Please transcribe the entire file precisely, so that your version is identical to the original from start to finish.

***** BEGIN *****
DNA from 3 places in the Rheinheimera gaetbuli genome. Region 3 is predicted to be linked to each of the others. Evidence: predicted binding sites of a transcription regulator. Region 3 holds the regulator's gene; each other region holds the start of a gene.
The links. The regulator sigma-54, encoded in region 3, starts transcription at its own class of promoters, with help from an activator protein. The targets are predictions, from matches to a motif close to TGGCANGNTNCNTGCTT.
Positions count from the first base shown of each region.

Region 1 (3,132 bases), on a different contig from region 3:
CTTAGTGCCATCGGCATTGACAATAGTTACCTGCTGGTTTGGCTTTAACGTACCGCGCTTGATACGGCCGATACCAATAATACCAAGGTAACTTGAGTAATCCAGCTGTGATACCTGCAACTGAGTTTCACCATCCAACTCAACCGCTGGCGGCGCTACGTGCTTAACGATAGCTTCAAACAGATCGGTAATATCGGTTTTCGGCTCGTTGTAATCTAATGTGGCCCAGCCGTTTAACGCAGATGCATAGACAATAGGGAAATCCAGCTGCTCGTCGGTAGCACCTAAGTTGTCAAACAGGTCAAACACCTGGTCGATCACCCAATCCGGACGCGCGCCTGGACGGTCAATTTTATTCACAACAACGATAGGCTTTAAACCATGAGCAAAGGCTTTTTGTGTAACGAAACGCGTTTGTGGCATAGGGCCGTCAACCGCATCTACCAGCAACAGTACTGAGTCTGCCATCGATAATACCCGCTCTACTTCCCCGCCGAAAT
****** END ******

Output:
DNA from 3 places in the Rheinheimera gaetbuli genome. Region 3 is predicted to be linked to each of the others. Evidence: predicted binding sites of a transcription regulator. Region 3 holds the regulator's gene; each other region holds the start of a gene.
The links. The regulator sigma-54, encoded in region 3, starts transcription at its own class of promoters, with help from an activator protein. The targets are predictions, from matches to a motif close to TGGCANGNTNCNTGCTT.
Positions count from the first base shown of each region.

Region 1 (3,132 bases), on a different contig from region 3:
CTTAGTGCCATCGGCATTGACAATAGTTACCTGCTGGTTTGGCTTTAACGTACCGCGCTTGATACGGCCGATACCAATAATACCAAGGTAACTTGAGTAATCCAGCTGTGATACCTGCAACTGAGTTTCACCATCCAACTCAACCGCTGGCGGCGCTACGTGCTTAACGATAGCTTCAAACAGATCGGTAATATCGGTTTTCGGCTCGTTGTAATCTAATGTGGCCCAGCCGTTTAACGCAGATGCATAGACAATAGGGAAATCCAGCTGCTCGTCGGTAGCACCTAAGTTGTCAAACAGGTCAAACACCTGGTCGATCACCCAATCCGGACGCGCGCCTGGACGGTCAATTTTATTCACAACAACGATAGGCTTTAAACCATGAGCAAAGGCTTTTTGTGTAACGAAACGCGTTTGTGGCATAGGGCCGTCAACCGCATCTACCAGCAACAGTACTGAGTCTGCCATCGATAATACCCGCTCTACTTCCCCGCCGAAAT